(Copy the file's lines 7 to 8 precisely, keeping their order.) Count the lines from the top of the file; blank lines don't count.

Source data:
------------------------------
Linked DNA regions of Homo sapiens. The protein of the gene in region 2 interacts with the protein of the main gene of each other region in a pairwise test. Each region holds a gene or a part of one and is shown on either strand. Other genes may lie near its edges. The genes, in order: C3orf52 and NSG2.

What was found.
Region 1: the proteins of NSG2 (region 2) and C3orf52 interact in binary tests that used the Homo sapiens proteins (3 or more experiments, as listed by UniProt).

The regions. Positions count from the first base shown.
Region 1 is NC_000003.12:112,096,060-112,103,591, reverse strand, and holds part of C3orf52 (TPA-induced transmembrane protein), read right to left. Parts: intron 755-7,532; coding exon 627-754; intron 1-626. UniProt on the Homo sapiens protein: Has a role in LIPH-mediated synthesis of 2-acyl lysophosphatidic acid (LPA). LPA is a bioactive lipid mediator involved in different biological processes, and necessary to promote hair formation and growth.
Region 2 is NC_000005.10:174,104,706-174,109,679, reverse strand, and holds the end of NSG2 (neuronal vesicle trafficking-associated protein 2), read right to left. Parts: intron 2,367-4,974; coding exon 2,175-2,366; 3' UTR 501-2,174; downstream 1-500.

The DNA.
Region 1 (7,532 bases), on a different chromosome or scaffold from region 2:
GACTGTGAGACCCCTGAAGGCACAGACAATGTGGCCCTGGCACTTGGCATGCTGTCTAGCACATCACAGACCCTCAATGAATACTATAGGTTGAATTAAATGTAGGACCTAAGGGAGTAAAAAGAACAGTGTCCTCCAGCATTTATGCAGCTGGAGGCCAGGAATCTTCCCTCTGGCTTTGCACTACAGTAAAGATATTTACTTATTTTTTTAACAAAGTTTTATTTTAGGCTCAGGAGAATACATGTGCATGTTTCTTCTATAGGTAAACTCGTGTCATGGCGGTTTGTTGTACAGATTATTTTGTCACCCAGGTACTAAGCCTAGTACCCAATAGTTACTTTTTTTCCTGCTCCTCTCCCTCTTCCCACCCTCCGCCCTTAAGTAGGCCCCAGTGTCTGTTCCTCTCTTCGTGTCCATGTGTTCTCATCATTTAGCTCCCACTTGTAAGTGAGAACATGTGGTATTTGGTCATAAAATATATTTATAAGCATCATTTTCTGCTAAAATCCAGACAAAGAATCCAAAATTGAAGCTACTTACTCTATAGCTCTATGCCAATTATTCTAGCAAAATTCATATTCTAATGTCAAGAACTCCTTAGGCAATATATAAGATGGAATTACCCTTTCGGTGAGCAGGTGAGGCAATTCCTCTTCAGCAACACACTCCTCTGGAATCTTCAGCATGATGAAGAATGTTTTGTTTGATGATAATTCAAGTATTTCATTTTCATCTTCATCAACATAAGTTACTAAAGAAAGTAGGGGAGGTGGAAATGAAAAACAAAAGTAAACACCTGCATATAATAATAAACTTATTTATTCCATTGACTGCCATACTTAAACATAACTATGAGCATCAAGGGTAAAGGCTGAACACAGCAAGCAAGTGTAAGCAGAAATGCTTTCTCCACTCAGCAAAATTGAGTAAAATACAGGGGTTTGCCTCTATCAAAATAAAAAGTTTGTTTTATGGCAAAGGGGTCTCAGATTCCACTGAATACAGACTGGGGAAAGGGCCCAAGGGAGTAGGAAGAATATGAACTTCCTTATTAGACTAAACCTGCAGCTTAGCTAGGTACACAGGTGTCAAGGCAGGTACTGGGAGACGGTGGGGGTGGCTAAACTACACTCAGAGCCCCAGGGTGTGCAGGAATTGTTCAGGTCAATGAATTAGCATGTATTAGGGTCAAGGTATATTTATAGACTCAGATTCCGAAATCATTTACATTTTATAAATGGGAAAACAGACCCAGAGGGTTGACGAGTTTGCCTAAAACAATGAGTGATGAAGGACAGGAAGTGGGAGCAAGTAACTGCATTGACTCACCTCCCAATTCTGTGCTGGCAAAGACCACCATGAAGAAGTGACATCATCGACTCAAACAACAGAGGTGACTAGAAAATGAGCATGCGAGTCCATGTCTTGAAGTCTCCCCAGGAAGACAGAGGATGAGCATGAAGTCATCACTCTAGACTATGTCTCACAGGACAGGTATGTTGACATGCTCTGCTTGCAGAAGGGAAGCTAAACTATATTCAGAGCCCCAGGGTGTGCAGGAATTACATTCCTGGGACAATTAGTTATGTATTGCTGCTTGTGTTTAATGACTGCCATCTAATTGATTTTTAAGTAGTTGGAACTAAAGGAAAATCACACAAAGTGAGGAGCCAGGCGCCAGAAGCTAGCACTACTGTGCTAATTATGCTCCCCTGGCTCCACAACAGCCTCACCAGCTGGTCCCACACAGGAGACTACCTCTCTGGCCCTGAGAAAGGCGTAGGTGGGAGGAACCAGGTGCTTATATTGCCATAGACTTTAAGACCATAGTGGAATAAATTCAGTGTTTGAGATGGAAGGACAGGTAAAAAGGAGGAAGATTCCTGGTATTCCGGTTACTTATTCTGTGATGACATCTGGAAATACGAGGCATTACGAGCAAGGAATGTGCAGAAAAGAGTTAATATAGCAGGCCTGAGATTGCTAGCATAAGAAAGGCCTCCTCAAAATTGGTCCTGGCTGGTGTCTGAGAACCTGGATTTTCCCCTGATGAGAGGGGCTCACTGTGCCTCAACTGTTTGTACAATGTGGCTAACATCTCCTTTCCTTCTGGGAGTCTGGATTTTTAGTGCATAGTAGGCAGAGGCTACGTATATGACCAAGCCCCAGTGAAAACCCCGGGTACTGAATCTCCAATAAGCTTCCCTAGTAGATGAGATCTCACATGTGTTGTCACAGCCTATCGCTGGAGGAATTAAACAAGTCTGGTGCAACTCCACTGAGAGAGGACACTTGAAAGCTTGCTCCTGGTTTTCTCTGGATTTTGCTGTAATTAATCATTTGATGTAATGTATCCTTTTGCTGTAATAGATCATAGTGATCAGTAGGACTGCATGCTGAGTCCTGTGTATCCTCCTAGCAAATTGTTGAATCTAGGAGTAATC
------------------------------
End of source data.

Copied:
The DNA.
Region 1 (7,532 bases), on a different chromosome or scaffold from region 2: